When not busy making his own music (www.davidjonline.com), J has recently been DJing, producing albums by artists like Michael de Winter (www.myspace.com/minus12) and Vinsantos (alightawakeinside.com) and playing in the ambient/experimental ensemble THREE (myspace.com/evocations). And, in yet another retro-modern maneuver, he’s been writing, directing and producing the play “Silver for Gold: The Odyssey of Edie Sedgwick,” set to premiere in L.A. in early 2008.  “It’s Edie [an actress in many of Andy Warhol’s films] as Persephone from the Greek myth, and it’s her odyssey told in mythic terms,” he explains.

As will surely come to the dark delight of alt-rock fans worldwide, J also recently convened with the other members of Bauhaus to record the band’s first album of new material since 1983. Titled Go Away White, it’s tentatively slated for release in March of next year.

Now that’s history to look forward to.

Comments (0)Add Comment

Write comment
smaller | bigger

busy
 

Share this on your social networks

Bookmark and Share

Share this

Bookmark and Share

 

Santa Cruz Restaurant Week

A huge part of Santa Cruz Restaurant Week has always been about offering a great dining experience for an affordable price. For some locals, the $25 flat-rate cost has provided the opportunity (or the excuse!) to try new spots, and indulge in Santa Cruz fine dining in a way they might have thought too pricey before.

 

Scorpio Sun, New Moon Eclipse, Mercury Direct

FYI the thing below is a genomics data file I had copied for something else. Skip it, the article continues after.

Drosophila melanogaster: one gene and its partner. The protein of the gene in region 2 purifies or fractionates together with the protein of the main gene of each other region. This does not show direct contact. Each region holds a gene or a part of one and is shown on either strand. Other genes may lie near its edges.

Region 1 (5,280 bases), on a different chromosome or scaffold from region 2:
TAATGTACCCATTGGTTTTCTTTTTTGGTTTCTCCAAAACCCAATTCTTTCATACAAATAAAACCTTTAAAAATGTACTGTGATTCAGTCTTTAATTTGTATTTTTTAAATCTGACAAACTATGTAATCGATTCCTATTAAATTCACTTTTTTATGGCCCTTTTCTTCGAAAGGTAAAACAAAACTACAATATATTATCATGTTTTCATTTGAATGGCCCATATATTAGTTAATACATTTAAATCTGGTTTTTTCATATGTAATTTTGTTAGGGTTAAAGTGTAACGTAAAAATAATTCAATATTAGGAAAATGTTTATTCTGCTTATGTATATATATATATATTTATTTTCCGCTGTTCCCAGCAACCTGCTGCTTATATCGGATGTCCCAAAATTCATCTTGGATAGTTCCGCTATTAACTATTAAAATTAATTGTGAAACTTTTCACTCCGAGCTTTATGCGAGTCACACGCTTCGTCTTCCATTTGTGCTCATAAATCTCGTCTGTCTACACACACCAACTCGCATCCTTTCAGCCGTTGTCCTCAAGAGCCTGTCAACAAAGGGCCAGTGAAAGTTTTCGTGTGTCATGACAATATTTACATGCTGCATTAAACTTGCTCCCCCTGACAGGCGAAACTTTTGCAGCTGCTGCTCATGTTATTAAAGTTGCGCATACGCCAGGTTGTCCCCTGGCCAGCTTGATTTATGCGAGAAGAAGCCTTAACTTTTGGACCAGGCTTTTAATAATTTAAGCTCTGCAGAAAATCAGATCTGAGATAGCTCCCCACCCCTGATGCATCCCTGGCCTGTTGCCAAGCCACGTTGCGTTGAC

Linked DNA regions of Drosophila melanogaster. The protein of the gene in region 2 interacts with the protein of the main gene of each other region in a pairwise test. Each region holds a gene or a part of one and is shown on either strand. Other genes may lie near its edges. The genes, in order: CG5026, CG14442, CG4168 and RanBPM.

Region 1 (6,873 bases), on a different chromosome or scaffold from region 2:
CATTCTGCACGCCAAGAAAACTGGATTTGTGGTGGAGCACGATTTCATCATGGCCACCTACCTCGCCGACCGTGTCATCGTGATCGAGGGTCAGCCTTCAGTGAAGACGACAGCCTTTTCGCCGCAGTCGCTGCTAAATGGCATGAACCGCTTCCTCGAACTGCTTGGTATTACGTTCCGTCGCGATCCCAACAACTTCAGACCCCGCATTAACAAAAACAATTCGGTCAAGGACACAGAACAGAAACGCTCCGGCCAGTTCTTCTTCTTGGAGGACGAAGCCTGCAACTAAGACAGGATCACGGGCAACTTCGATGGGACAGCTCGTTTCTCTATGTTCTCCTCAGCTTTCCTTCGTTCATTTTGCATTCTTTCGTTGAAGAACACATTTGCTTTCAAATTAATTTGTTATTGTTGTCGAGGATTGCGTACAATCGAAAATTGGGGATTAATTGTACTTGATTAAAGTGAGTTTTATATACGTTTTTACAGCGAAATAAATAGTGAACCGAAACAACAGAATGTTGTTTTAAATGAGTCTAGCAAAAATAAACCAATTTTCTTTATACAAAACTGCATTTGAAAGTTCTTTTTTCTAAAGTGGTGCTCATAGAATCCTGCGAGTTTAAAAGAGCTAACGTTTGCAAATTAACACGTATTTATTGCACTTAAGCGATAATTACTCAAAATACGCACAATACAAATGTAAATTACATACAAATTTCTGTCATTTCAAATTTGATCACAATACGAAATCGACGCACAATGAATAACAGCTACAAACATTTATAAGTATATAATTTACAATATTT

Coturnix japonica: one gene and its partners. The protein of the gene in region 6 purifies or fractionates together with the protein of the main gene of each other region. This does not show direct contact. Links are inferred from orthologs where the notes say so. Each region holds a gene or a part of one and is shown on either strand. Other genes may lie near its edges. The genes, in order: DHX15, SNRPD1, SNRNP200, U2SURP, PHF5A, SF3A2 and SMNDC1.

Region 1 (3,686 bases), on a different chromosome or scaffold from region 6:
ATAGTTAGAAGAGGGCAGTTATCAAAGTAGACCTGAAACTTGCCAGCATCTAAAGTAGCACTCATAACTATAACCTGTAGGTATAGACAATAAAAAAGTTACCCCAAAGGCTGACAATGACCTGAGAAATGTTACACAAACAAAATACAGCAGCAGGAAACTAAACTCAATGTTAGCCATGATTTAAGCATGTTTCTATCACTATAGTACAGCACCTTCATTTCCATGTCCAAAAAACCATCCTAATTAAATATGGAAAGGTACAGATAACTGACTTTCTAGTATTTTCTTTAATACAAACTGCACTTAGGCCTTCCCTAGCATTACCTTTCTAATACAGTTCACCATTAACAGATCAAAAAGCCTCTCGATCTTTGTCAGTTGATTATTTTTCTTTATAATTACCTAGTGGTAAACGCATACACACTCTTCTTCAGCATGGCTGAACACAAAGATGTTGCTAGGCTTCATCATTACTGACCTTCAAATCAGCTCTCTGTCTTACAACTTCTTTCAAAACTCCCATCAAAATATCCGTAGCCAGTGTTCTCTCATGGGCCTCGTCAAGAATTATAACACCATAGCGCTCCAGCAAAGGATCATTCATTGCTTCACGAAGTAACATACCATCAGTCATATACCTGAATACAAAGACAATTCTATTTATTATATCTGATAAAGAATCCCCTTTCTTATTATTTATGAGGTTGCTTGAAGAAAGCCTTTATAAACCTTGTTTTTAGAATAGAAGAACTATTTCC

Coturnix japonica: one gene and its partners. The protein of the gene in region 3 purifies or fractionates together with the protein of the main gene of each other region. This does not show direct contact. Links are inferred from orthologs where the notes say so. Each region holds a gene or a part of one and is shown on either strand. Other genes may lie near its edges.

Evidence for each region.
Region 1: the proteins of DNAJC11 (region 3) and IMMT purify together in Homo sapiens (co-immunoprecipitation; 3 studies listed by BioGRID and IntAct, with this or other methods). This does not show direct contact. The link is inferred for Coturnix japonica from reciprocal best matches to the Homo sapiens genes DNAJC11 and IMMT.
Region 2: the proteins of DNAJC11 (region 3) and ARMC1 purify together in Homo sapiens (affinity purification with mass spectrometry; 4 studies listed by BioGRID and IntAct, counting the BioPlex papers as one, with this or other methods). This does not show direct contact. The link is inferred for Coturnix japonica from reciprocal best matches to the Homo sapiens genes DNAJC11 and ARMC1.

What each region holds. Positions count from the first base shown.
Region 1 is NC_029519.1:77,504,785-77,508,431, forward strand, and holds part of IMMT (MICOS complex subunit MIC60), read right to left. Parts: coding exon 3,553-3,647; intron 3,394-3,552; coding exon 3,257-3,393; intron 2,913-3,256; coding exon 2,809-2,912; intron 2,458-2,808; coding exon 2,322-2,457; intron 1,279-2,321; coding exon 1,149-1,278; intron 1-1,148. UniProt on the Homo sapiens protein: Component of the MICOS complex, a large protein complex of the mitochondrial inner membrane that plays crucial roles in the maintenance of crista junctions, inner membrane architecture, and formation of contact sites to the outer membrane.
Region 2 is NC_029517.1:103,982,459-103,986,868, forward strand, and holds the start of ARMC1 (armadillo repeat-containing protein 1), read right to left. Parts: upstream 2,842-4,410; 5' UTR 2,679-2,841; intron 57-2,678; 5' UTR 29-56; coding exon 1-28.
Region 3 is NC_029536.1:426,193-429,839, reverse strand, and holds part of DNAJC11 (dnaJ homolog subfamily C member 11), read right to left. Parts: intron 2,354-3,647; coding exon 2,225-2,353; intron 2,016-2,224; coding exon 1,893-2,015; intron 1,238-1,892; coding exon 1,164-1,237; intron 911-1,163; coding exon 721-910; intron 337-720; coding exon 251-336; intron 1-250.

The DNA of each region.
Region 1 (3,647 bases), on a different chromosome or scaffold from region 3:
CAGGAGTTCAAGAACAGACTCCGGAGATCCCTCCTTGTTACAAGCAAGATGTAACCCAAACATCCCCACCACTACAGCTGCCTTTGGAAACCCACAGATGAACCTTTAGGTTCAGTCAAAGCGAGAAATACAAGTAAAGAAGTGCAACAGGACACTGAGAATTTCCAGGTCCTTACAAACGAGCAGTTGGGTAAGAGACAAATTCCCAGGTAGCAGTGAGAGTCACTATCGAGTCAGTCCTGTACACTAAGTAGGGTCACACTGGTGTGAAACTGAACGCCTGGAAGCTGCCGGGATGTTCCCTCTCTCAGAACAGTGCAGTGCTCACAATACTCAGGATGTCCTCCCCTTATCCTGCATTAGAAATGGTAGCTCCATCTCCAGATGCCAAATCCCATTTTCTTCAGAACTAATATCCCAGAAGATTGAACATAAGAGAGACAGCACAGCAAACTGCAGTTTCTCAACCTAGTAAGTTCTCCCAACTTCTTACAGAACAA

The Sun enters Scorpio’s mysteries Thursday under a new moon and partial solar eclipse (something essential has come to an end, its purpose completed). In Scorpio we harbor secrets, are devoted to something deep, dark and hidden. Sometimes it’s ourselves. We can bring great suspect to our assessment of others. Scorpio is the scorpion, the serpent and the eagle—three levels of development. As the serpent we take shelter in our beliefs. Sometimes we bite (or sting). The eagle vanquishes old beliefs through its sharp intellect, soaring high in the air, seeking to understand through perspective. Understanding releases us from the bondage of fear. The eagle is like the mother soothing feelings of mistrust, offering protection. Knowledge does this, too.

 

The New Tech Nexus

Community leaders in science and technology unite to form web-based networking program

 

Light Humor

College comedy questions a post-racial America in ‘Dear White People’
Sign up for Good Times weekly newsletter
Get the latest news, events

RSS Feed Burner

 Subscribe in a reader

Latest Comments

 

Back Porch

Austin Kaye on backyard dinners and why it’s his favorite time of year to be a chef

 

What’s the most outrageous situation you ever saw at a restaurant?

Damani Thomas, Santa Cruz, Chef/Owner

 

Wine Lust

The Spanish Godello grape, plus arancinis, tender butter lettuce and pork schnitzel at Soif

 

What artist or artists participating in the encore weekend of Open Studios should not be missed?

Santa Cruz | Teacher